The Database service provides database management features.


The Database service provides scalable and reliable cloud provisioning functionality for both relational and non-relational database engines. Users can quickly and easily use database features without the burden of handling complex administrative tasks. Cloud users and database administrators can provision and manage multiple database instances as needed.

The Database service provides resource isolation at high performance levels, and automates complex administrative tasks such as deployment, configuration, patching, backups, restores, and monitoring.

Create datastore

An administrative user can create datastores for a variety of databases.

This section assumes you do not yet have a MySQL data store, and shows you how to create a MySQL data store and populate it with a MySQL 5.5 data store version.


From Victoria release, all the datastores can be configured with a same Glance image but with different datastore name and version number.

To create a data store

  1. Create a trove image

    Refer to Build images using trovestack

  2. Register image with Image service

    You need to register your guest image with the Image service as cloud admin.

    openstack image create \
      trove-guest-ubuntu-bionic \
      --private \
      --disk-format qcow2 --container-format bare \
      --file $image_file \
      --property hw_rng_model='virtio' \
      --tag trove
  3. Create the datastore

    Create the data store that configured with the new image. To do this, use the trove-manage datastore_update command.

    This example uses the following arguments:



    In this example:

    config file

    The configuration file to use.



    Name you want to use for this data store.


    default version

    You can attach multiple versions/images to a data store. For example, you might have a MySQL 5.5 version and a MySQL 5.6 version. You can designate one version as the default, which the system uses if a user does not explicitly request a specific version.


    At this point, you do not yet have a default version, so pass in an empty string.


    $ trove-manage --config-file=/etc/trove/trove.conf datastore_update mysql ""
  4. Add a version to the new data store

    Now that you have a MySQL data store, you can add a version to it, using the trove-manage datastore_version_update command. The version indicates which guest image to use.

    This example uses the following arguments:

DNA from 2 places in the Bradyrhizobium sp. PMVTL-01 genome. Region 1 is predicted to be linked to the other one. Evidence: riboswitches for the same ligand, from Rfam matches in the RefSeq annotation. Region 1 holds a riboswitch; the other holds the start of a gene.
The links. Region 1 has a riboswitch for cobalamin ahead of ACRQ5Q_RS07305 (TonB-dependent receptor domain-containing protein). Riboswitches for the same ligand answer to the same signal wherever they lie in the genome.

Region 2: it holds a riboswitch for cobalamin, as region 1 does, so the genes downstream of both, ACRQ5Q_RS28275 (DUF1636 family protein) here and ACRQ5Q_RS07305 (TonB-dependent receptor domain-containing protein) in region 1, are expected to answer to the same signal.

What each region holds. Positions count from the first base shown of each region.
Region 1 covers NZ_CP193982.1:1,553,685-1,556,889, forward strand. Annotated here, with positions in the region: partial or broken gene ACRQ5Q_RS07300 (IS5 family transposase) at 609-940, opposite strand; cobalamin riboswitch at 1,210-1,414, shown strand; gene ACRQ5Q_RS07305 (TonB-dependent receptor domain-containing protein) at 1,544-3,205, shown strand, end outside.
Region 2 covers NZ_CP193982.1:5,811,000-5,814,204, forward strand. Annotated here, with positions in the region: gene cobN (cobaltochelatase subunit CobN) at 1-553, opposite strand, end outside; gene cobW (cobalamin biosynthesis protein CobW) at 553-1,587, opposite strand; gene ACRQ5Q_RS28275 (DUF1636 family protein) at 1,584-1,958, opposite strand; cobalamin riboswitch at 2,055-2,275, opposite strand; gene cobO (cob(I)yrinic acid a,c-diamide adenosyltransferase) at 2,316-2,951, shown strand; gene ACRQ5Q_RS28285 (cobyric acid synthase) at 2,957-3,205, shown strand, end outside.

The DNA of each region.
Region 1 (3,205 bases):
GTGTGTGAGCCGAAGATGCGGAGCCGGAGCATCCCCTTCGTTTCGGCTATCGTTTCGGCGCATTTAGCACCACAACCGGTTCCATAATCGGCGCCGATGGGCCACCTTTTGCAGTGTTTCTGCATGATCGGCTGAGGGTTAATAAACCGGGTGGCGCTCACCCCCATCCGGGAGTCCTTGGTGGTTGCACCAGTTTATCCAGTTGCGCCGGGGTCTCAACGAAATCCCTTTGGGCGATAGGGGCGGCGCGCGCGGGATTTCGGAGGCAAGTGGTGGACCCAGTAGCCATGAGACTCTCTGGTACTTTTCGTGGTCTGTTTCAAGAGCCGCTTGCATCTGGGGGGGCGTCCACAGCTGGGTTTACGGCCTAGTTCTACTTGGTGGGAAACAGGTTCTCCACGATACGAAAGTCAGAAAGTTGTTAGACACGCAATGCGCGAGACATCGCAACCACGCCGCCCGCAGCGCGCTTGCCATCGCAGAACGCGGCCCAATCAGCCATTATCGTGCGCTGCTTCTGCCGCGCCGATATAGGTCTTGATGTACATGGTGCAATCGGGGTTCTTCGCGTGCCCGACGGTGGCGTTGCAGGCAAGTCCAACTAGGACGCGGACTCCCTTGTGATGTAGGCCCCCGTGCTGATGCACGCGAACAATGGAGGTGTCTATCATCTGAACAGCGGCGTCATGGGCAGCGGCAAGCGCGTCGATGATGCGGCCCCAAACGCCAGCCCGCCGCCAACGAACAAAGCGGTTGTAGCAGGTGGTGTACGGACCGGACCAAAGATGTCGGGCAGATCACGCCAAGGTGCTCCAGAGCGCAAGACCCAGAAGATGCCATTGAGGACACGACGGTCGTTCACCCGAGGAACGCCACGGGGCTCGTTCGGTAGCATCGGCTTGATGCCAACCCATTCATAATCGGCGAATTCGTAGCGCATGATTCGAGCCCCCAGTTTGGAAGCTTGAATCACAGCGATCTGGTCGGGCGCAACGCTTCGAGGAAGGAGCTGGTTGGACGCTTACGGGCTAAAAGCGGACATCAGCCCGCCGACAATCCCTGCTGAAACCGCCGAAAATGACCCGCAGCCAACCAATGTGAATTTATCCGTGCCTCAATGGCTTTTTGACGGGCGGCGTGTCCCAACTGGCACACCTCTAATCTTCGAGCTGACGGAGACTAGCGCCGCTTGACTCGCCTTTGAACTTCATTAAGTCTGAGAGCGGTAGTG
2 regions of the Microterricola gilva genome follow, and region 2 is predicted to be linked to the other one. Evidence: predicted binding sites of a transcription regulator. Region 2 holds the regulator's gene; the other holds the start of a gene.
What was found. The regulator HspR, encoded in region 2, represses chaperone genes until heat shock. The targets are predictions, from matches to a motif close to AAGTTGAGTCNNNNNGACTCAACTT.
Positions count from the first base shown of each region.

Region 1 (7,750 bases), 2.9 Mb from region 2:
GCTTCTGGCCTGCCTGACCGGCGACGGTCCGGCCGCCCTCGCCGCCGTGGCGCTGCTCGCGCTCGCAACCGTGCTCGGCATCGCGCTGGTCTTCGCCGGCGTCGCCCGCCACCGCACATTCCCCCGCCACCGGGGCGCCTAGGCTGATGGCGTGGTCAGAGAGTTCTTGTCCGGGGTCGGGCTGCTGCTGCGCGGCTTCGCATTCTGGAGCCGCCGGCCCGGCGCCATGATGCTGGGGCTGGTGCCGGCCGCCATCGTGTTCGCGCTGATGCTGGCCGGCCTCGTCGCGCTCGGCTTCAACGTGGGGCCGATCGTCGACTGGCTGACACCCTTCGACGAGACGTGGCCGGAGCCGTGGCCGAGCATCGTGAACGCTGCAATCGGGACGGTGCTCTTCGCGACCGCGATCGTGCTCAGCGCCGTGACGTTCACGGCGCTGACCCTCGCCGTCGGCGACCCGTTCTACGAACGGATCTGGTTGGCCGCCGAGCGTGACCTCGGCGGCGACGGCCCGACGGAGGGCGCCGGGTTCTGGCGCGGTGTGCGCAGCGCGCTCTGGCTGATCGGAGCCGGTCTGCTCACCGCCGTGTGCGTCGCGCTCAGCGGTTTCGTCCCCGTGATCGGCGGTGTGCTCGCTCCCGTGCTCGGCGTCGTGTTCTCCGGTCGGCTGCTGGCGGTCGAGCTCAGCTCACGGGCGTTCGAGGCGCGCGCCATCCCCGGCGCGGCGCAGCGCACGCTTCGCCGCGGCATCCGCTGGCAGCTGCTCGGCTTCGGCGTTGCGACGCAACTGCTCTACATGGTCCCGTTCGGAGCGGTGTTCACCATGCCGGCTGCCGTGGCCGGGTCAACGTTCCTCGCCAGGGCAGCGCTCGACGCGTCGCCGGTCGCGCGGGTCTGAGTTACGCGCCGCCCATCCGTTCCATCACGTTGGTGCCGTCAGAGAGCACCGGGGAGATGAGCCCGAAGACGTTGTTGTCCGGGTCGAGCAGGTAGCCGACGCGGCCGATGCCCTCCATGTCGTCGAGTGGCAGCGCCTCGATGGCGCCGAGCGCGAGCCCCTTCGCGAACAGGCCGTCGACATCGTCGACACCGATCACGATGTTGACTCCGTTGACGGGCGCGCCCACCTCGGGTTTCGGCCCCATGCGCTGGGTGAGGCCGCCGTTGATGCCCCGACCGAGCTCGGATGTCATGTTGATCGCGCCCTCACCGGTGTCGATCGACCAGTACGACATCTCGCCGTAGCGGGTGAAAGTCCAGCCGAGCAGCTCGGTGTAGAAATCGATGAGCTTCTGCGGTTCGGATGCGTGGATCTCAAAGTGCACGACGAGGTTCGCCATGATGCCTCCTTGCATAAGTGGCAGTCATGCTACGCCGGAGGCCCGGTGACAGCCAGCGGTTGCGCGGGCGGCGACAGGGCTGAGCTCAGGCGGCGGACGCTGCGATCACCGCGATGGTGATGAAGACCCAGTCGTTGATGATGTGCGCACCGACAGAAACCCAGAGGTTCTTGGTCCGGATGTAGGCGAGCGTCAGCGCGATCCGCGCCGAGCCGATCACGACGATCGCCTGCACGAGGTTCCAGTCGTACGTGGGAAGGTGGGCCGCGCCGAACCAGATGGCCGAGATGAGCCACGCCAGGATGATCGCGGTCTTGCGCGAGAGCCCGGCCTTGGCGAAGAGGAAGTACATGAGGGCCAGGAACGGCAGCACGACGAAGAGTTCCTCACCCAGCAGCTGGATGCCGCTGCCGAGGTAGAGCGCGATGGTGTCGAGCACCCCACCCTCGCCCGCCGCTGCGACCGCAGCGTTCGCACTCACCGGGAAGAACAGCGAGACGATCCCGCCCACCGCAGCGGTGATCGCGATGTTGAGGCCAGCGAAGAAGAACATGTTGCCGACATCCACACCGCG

In this example:

    config file

    The configuration file to use.


    data store

    The name of the data store you just created via trove-manage datastore_update.


    version name

    The name of the version you are adding to the data store.


    data store manager

    Which data store manager to use for this version. Typically, the data store manager is identified by one of the following strings, depending on the database:

    • cassandra

    • couchbase

    • couchdb

    • db2

    • mariadb

    • mongodb

    • mysql

    • percona

    • postgresql

    • pxc

    • redis

    • vertica


    glance ID

    The ID of the guest image you just added to the Image service. You can get this ID by using the glance image-show IMAGE_NAME command.



    If you want to put additional packages on each guest that you create with this data store version, you can list the package names here.


    In this example, the guest image already contains all the required packages, so leave this argument empty.


    Set this to either 1 or 0:
    • 1 = active

    • 0 = disabled



    $ trove-manage --config-file=/etc/trove/trove.conf datastore_version_update mysql mysql-5.5 mysql GLANCE_ID "" 1

    Optional. Set your new version as the default version. To do this, use the trove-manage datastore_update command again, this time specifying the version you just created.

    $ trove-manage --config-file=/etc/trove/trove.conf datastore_update mysql mysql-5.5
  5. Load validation rules for configuration groups

    Background. You can manage database configuration tasks by using configuration groups. Configuration groups let you set configuration parameters, in bulk, on one or more databases.

    When you set up a configuration group using the openstack database configuration create command, this command compares the configuration values you are setting against a list of valid configuration values that are stored in the validation-rules.json file.

    Operating System

    Location of validation-rules.json


    Ubuntu 18.04


    DATASTORE_NAME is the name of either the MySQL data store or the Percona data store. This is typically either mysql or percona.

    RHEL 7, CentOS 7, Fedora 20, and Fedora 21


    DATASTORE_NAME is the name of either the MySQL data store or the Percona data store. This is typically either mysql or percona.

    Therefore, as part of creating a data store, you need to load the validation-rules.json file, using the trove-manage db_load_datastore_config_parameters command. This command takes the following arguments:

    • Data store name

    • Data store version

    • Full path to the validation-rules.json file

    This example loads the validation-rules.json file for a MySQL database on Ubuntu 18.04:

    $ trove-manage db_load_datastore_config_parameters mysql mysql-5.5 /usr/lib/python3/dist-packages/trove/templates/mysql/validation-rules.json
  6. Validate data store

    To validate your new data store and version, start by listing the data stores on your system:

    $ openstack datastore list
    |                  id                  |     name     |
    | 10000000-0000-0000-0000-000000000001 | Legacy MySQL |
    | e5dc1da3-f080-4589-a4c2-eff7928f969a |    mysql     |

    Show the versions of a specific datastore:

    $ openstack datastore version list mysql
    |                  id                  |    name   |
    | 36a6306b-efd8-4d83-9b75-8b30dd756381 | mysql-5.5 |